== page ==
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Measuring pollutants in Deosai

July 28, 2013

The Deosai plateau, located at an average height of 4,000 metres above sea level, is among the highest plateaus in the world. For over half the year, Deosai is snow-bound. In the summer months when the snow melts, Deosai is accessible by jeep. Situated in Gilgit-Baltistan, the Deosai plateau can be accessed by jeep from Skardu on the northern side. Located far away from local emissions (from factories, cars and cooking stoves), there are giant air mass movements over the plateau, with air flowing freely over the 3,000 sq km of the Deosai plains. It is a good place to monitor pollutants and the ideal location for a climate observatory, which is currently being set up by Italian researchers in collaboration with the Pakistan Meteorological Department (PMD) and Wapda. Since the last century, Italian explorers like the Duke of Abruzzi and Count Ardito Desio have been researching the Karakoram Mountains and this tradition is carrying on until today.

A group of journalists had been invited to report on the scientific activities taking place in the Deosai plateau by the Italian-run (Sustainable Ecological and Economic Development) SEED project (a five-year scientific project that will end in 2014) that is working in the Central Karakoram National Park. We arrived in Deosai in mid-June only to find a snowstorm blowing around the camp where the Italian and Pakistani researchers had set up their tents and the Pakistan Climate Observatory. Snowstorms in June are apparently quite common in Deosai and the local villagers usually venture up there in July with their livestock for grazing when the lush green grassland comes alive with millions of wild flowers (no trees can grow at this height). Deosai has been declared a national park for the many wildlife species that are found there.

Once the snow melts, Deosai appears to be one big wetland crisscrossed with countless streams, springs and lakes, but unfortunately all we saw were the snow-coated plains. The snowflakes came down softly at first and then began to cover the ground with around one foot of snow. We had enough time to visit the climate observatory and interview the Italian scientists before heading back down (the jeep track becomes muddy and impossible to navigate if it snows too heavily). Gian Pietro Verza, the leading Italian researcher who actually works for the Ev-K2-CNR Committee (set up in 1987 to study remote mountain regions of Everest and K-2) was there to greet us and tell us about the (Stations at High Altitude for Research on Environment) SHARE project (which sets up stations at high altitude for research). Gian Pietro has already helped to set up a ‘pyramid’ on Mount Everest, which is the highest weather station in the world located at 5,600 metres. Ev-K2-CNR has become an expert in developing technologies for extreme conditions and the pyramid is an aluminium and glass structure which houses a permanent laboratory run by locally trained Sherpa staff in Nepal.

In Deosai, the Ev-K2-CNR team has set up high-tech equipment to analyse air quality next to the weather station already built by Wapda. Called “Nano-share 5.0” it is a very small white machine powered by solar panels, which the researchers can carry with them everywhere to conduct studies in air quality. Previously this kind of machine would need a truck to carry it but now the technology has been miniaturised and the machine can run throughout winter with its powerful battery. Gian Pietro and his colleague Marcello Alborghetti were working with two researchers from PMD and two from Wapda in a scientific collaboration between the governments of Italy and Pakistan. “With this machine we can trace the movements of pollutants in high- altitude and clean places like Deosai,” he explained as the snow came down. “It is a very sensitive machine and we can try to detect ozone and black carbon which can help with scientific studies.” The data is stored in a processor memory, which can store large quantities of data, and can be transferred via satellite to researchers in Italy and elsewhere.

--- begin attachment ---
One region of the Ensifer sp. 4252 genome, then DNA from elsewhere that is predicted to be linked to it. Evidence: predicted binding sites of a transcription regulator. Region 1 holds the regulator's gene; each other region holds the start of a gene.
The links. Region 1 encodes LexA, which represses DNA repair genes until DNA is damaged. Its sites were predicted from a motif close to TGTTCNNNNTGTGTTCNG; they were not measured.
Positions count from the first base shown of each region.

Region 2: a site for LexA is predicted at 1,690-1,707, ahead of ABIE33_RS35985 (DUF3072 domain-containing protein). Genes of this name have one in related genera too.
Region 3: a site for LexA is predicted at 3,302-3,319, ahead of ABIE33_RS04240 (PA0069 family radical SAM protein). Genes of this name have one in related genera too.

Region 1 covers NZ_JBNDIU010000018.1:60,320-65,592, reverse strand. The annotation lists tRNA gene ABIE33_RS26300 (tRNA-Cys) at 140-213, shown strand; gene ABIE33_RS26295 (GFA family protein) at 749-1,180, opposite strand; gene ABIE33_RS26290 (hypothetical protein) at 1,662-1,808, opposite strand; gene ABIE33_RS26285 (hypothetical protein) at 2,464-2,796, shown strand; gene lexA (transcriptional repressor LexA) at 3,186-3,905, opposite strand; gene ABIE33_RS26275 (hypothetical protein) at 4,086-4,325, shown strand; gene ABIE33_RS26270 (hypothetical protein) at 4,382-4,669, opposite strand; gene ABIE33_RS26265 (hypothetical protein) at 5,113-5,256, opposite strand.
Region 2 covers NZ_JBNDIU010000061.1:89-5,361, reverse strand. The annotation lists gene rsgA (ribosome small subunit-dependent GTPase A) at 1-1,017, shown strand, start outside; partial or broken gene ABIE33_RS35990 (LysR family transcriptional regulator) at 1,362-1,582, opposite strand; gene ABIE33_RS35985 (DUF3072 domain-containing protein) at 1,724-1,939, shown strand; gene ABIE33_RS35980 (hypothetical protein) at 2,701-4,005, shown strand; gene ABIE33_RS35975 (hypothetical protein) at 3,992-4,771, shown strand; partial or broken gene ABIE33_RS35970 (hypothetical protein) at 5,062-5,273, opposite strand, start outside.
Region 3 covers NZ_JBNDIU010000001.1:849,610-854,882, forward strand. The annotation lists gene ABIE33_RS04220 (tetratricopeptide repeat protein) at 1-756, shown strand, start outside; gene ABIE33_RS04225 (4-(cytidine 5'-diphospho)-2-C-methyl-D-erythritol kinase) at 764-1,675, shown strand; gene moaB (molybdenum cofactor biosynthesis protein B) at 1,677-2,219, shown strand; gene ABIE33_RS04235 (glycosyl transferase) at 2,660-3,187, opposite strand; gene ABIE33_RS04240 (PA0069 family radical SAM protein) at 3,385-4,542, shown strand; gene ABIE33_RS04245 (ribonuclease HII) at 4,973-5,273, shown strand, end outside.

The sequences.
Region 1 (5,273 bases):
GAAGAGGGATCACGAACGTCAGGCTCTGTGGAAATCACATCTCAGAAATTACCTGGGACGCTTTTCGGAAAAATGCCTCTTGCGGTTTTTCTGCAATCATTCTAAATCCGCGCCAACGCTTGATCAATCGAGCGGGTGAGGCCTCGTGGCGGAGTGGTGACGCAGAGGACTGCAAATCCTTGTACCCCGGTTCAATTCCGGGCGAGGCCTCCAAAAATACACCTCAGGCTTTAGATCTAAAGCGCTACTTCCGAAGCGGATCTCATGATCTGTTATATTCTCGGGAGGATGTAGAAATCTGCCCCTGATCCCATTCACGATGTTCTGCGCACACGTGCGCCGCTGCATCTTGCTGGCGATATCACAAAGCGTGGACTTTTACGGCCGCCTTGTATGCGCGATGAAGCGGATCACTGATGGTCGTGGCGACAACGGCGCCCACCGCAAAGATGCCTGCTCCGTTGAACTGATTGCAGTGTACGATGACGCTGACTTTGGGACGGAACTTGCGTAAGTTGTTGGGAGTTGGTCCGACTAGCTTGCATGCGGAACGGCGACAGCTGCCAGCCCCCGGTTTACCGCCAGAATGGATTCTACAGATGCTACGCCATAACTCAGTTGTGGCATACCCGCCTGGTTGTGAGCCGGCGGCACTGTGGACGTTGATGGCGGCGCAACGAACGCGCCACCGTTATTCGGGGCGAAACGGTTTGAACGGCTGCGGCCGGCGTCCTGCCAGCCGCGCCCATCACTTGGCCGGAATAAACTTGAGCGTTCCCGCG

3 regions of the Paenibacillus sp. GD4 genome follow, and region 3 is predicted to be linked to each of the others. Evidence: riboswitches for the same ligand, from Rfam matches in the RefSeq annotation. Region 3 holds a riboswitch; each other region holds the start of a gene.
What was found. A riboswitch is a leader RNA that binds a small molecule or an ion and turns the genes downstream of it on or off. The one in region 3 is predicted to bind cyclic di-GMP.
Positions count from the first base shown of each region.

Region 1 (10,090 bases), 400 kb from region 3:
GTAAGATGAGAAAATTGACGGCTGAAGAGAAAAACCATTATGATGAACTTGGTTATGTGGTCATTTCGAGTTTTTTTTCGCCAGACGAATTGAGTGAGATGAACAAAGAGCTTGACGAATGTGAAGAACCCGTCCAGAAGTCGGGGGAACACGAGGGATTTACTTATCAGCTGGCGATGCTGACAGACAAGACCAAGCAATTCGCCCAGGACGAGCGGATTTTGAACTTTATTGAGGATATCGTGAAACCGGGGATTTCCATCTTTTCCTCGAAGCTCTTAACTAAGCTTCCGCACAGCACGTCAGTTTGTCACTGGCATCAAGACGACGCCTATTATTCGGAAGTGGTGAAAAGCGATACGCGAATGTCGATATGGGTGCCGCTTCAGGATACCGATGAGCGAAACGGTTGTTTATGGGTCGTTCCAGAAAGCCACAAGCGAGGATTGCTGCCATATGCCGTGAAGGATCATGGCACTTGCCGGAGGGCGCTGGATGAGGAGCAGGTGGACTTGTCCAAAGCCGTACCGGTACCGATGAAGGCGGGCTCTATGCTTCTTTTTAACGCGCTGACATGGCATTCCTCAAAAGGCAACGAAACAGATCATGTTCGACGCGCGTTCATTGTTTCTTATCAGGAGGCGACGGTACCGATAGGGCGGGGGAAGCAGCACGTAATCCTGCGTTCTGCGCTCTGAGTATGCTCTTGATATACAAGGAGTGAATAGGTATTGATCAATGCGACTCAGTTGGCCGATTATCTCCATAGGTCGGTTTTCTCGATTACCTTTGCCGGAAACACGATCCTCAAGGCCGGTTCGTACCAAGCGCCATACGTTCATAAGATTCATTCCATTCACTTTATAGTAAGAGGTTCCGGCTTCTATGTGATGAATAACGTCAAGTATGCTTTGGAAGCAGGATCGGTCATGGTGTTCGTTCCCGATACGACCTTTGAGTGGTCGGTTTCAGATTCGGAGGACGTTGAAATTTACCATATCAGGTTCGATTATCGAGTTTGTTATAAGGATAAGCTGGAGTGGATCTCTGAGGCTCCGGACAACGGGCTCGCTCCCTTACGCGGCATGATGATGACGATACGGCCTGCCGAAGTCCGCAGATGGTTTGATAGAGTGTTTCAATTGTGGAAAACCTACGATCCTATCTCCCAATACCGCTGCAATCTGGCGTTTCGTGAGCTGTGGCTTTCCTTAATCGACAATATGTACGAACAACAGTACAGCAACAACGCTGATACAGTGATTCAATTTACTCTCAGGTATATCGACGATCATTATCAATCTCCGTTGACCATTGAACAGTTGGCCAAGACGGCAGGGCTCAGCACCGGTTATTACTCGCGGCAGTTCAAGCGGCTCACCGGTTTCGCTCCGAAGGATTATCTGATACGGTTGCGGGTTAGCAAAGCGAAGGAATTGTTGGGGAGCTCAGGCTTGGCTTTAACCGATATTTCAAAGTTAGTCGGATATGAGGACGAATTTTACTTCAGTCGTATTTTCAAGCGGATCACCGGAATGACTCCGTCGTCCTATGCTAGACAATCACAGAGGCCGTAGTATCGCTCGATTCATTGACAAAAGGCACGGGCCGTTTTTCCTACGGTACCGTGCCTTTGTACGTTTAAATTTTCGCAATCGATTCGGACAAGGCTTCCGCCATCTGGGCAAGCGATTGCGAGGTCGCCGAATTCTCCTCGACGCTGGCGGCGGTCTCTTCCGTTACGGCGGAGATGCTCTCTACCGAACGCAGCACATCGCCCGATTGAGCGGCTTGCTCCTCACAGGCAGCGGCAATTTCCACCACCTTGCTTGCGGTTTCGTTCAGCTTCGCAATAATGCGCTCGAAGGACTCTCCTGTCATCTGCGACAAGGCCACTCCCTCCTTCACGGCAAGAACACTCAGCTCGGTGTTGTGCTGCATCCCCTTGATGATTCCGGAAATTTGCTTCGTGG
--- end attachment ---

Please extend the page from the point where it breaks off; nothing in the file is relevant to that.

At the time of our visit, Gian Pietro was testing the machine and conducting a preliminary survey. Why is this kind of information important? Researchers in Asia are already alarmed by the Atmospheric Brown Clouds (ABCs), which are observed as widespread layers of brownish haze. These regional plumes of air pollutants consist mainly of aerosol particles, such as black carbon, and precursor gases. ABCs and their interaction with the build-up of greenhouse gases significantly affect the regional climate and hydrological cycle, glacial melting, agriculture and human health. The effect of ABCs needs to be fully studied but scientists say they can slow down the monsoon circulation and reduce its rainfall, while enhancing the greenhouse warming of the atmosphere thus contributing to glacier melting. The United Nations Environment Programme has initiated the ABC Project, which has a network of over a dozen climate observatories located across Asia and the Pacific equipped with state-of-the-art instruments to measure radiation, aerosol, precipitation chemistry and meteorology (including the pyramid on Mount Everest). The climate observatory in Deosai is the first permanent ABC station in Pakistan.

The Pakistan Climate Observatory can trace the ABCs, which are moving pollutants. According to Gian Pietro, “We can trace the movements of these pollutants from the ground and satellites with the new machine. With the measurements we can verify in a few days if the brown clouds are moving.” The climate observatory can provide the scientific data needed to trace these brown clouds in more detail so that we can have a complete understanding of climate change and its impacts on Pakistan and this region.